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Many people in the UK grow up with stomas
Approximately 102,000 people in the United Kingdom have a stoma and around 21,000 new ones are formed every year. It's a misconception that stomas are only formed in elderly people - many stomas are required by those who are much younger, including babies and children.
Most stomas in babies and children are temporary, but not always - there are a large number of medical circumstances that could cause need for a stoma. Sometimes it's felt that a permanent stoma would be best because of the relief from symptoms it can offer. Other times, complications during surgery when the stoma is formed may mean that it can't be reversed.
Advice for parents and carers
It can be difficult to see your little one undergo stoma surgery. You may feel worried and anxious about your child's needs or how their stoma will impact their life as they grow.
There will be a learning curve for you and your family as you learn new skills to treat your child's medical condition but it's important to remember that there is support available. Your Stoma Care Nurse can provide advice and support, as well as your child's doctor. Sometimes Stoma Care Nurses are able to provide training to school nurses so, when it's time for your little one to go to school and if you're worried about their ability to self-care, it might be worthwhile contacting your Stoma Care Nurse to see if this can be arranged.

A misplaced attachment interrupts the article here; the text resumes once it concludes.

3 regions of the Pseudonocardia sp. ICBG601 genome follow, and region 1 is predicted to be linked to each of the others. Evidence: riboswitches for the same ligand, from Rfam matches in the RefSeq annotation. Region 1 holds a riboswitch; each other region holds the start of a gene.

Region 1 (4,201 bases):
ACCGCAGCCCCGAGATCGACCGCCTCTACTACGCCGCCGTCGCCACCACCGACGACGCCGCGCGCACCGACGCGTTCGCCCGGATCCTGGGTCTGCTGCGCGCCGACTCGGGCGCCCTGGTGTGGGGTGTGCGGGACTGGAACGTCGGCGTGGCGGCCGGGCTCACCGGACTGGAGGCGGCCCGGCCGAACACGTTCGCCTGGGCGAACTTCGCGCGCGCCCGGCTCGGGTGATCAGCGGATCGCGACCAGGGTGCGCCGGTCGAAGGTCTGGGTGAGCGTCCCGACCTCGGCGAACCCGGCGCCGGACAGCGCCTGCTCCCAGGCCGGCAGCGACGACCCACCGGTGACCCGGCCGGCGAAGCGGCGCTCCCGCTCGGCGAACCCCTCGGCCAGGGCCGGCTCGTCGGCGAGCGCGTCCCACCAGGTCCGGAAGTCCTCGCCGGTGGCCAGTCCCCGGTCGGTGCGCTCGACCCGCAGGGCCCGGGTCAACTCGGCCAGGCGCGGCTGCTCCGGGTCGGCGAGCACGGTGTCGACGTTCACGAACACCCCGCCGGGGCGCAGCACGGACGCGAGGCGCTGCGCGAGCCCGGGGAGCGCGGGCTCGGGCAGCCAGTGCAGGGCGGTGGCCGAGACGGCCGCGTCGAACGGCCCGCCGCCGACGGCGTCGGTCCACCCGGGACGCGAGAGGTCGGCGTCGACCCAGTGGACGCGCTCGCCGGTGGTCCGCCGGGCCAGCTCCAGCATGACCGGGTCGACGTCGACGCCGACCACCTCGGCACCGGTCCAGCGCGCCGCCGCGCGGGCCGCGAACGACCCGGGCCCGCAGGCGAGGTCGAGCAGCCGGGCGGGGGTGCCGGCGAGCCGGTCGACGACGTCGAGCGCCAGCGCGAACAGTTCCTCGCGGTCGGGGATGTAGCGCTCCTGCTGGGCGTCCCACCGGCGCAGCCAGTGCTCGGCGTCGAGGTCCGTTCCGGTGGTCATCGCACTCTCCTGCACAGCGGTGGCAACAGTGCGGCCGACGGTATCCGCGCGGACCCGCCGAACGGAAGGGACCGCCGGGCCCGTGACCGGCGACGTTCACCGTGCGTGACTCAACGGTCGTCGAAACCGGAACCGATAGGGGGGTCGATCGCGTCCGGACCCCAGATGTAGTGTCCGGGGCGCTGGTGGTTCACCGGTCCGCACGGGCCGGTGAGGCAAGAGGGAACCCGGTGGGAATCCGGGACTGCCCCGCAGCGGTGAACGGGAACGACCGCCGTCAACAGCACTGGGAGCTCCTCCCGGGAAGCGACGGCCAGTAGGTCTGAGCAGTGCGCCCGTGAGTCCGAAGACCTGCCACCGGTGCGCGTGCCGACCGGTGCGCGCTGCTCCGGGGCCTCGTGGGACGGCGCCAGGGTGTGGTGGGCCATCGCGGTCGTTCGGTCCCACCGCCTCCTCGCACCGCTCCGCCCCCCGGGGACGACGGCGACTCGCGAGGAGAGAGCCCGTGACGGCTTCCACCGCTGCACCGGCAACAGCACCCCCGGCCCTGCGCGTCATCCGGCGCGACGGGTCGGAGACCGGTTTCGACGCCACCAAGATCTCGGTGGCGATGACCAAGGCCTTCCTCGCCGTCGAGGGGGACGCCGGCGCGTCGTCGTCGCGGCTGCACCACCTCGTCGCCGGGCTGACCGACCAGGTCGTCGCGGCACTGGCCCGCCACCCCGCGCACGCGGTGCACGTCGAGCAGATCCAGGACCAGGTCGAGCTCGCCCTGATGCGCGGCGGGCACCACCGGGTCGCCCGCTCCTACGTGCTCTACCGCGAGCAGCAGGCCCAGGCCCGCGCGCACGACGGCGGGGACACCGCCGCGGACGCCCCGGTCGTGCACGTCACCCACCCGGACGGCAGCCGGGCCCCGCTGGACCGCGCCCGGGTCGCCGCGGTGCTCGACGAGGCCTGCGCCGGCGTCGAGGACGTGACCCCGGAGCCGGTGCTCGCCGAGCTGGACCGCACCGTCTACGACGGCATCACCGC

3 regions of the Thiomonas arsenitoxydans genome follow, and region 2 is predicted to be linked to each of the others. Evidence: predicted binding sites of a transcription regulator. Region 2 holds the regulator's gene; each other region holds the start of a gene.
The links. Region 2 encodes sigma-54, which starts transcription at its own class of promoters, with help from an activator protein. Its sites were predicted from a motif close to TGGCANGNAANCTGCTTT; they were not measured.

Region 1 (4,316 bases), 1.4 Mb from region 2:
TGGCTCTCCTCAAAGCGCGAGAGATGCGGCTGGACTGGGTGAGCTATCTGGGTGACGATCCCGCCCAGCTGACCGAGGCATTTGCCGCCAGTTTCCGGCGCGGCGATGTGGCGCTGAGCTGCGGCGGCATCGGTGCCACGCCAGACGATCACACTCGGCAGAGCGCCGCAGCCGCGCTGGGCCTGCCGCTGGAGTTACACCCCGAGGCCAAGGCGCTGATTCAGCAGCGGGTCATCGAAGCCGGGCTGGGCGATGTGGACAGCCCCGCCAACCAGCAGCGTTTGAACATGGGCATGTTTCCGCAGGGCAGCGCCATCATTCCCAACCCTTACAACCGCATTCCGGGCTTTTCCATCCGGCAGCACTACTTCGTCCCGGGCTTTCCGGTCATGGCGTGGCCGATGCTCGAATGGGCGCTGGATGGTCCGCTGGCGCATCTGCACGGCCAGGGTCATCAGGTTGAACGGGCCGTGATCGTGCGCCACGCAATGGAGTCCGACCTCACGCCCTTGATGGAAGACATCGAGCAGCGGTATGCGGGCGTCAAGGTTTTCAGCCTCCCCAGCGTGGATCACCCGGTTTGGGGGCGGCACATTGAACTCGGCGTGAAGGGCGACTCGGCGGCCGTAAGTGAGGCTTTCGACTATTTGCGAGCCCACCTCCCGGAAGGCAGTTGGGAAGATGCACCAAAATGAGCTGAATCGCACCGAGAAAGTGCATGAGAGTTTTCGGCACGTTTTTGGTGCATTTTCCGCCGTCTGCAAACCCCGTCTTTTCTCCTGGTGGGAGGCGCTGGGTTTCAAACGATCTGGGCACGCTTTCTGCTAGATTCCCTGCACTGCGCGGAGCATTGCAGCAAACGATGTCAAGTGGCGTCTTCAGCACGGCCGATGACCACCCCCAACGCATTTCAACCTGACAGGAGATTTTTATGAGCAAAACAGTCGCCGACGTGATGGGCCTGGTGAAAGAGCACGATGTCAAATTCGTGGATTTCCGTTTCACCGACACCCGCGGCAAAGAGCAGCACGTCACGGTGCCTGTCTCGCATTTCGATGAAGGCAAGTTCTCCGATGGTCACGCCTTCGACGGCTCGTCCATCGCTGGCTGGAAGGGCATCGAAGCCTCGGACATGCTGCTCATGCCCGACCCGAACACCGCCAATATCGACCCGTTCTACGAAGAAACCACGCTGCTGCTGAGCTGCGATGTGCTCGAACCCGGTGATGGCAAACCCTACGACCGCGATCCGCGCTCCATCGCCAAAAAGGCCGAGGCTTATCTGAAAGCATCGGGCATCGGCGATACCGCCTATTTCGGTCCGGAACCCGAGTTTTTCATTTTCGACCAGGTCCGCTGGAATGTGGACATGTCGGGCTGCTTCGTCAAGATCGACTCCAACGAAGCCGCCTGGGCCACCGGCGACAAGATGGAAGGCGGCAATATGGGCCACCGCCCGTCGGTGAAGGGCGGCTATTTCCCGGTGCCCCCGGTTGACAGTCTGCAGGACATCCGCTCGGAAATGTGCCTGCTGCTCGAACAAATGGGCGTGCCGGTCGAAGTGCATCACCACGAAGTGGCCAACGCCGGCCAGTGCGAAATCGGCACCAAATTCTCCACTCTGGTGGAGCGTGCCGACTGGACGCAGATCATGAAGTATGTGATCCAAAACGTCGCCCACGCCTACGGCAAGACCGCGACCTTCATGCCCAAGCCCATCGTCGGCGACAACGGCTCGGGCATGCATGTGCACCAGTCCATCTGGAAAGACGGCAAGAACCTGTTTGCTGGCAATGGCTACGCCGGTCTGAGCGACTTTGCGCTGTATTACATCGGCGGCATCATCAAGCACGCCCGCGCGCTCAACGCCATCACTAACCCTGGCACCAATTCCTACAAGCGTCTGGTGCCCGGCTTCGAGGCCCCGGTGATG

More advice and support for parents or carers of children growing up with a stoma can be found throughout this section.
Advice for teenage ostomates
Becoming a teenager can be hard at the best of times, with your body changing: having a stoma can make things even harder. It's important to remember that you are not alone (just re-read those statistics on the number of new UK ostomates each year!). If you're growing up with a stoma, this information may be helpful to you.